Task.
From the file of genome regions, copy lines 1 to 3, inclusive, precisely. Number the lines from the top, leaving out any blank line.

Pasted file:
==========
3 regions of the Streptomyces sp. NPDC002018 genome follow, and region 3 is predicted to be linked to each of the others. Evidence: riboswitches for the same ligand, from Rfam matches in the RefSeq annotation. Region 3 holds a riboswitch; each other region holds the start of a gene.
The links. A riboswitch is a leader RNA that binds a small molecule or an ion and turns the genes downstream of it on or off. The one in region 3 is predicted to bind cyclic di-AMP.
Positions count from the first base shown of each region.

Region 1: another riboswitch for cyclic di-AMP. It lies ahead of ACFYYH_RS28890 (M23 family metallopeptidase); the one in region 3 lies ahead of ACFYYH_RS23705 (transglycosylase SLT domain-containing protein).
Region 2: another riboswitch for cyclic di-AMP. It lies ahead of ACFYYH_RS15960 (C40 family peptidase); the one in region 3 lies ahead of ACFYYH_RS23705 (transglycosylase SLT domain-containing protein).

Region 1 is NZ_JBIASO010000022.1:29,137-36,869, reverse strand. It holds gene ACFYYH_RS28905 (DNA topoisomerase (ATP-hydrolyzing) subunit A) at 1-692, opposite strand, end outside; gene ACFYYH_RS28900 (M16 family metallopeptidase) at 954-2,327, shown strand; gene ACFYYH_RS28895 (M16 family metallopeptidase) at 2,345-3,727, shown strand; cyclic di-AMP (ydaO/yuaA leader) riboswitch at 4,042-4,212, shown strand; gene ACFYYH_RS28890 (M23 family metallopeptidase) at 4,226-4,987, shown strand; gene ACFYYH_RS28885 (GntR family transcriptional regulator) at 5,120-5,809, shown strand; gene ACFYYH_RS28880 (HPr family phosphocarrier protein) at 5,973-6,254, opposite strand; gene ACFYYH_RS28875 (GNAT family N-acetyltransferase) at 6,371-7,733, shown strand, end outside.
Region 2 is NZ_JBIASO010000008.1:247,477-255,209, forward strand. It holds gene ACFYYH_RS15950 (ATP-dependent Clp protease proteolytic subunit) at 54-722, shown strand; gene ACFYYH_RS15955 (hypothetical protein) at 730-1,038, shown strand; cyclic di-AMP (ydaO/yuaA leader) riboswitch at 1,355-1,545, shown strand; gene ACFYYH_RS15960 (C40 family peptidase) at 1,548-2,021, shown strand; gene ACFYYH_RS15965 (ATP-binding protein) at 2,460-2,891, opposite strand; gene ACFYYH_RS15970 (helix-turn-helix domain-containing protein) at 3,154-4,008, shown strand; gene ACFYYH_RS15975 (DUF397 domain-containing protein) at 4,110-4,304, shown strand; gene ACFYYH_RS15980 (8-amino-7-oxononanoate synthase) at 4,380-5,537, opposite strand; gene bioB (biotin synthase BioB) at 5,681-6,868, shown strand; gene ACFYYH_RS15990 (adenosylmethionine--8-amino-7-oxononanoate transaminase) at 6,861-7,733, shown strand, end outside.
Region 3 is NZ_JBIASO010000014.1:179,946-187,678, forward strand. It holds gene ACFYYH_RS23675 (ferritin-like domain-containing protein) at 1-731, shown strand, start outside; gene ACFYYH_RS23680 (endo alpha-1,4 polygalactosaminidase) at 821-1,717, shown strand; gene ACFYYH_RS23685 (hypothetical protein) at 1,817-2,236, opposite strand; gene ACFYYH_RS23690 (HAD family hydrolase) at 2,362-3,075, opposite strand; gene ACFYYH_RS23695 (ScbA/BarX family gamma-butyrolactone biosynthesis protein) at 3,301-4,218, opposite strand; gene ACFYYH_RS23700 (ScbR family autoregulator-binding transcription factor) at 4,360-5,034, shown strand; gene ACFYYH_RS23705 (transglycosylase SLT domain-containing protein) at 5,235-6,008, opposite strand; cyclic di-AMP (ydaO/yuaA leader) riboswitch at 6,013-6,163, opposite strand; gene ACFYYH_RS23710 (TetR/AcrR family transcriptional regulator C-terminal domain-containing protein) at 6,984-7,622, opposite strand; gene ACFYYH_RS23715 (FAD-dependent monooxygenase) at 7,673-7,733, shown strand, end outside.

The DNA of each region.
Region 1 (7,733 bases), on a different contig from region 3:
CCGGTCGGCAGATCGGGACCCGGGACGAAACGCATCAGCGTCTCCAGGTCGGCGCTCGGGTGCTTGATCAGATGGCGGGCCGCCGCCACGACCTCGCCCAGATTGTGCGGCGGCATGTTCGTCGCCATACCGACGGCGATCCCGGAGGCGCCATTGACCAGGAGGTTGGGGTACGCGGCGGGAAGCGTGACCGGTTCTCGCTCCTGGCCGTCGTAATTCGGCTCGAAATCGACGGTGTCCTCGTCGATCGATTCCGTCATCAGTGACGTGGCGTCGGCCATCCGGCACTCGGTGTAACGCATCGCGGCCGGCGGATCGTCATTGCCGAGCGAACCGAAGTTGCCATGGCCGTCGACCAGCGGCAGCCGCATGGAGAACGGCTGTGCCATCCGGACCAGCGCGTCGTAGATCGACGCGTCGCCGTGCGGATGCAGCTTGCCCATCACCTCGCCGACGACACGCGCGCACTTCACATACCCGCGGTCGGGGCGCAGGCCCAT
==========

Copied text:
3 regions of the Streptomyces sp. NPDC002018 genome follow, and region 3 is predicted to be linked to each of the others. Evidence: riboswitches for the same ligand, from Rfam matches in the RefSeq annotation. Region 3 holds a riboswitch; each other region holds the start of a gene.
The links. A riboswitch is a leader RNA that binds a small molecule or an ion and turns the genes downstream of it on or off. The one in region 3 is predicted to bind cyclic di-AMP.
Positions count from the first base shown of each region.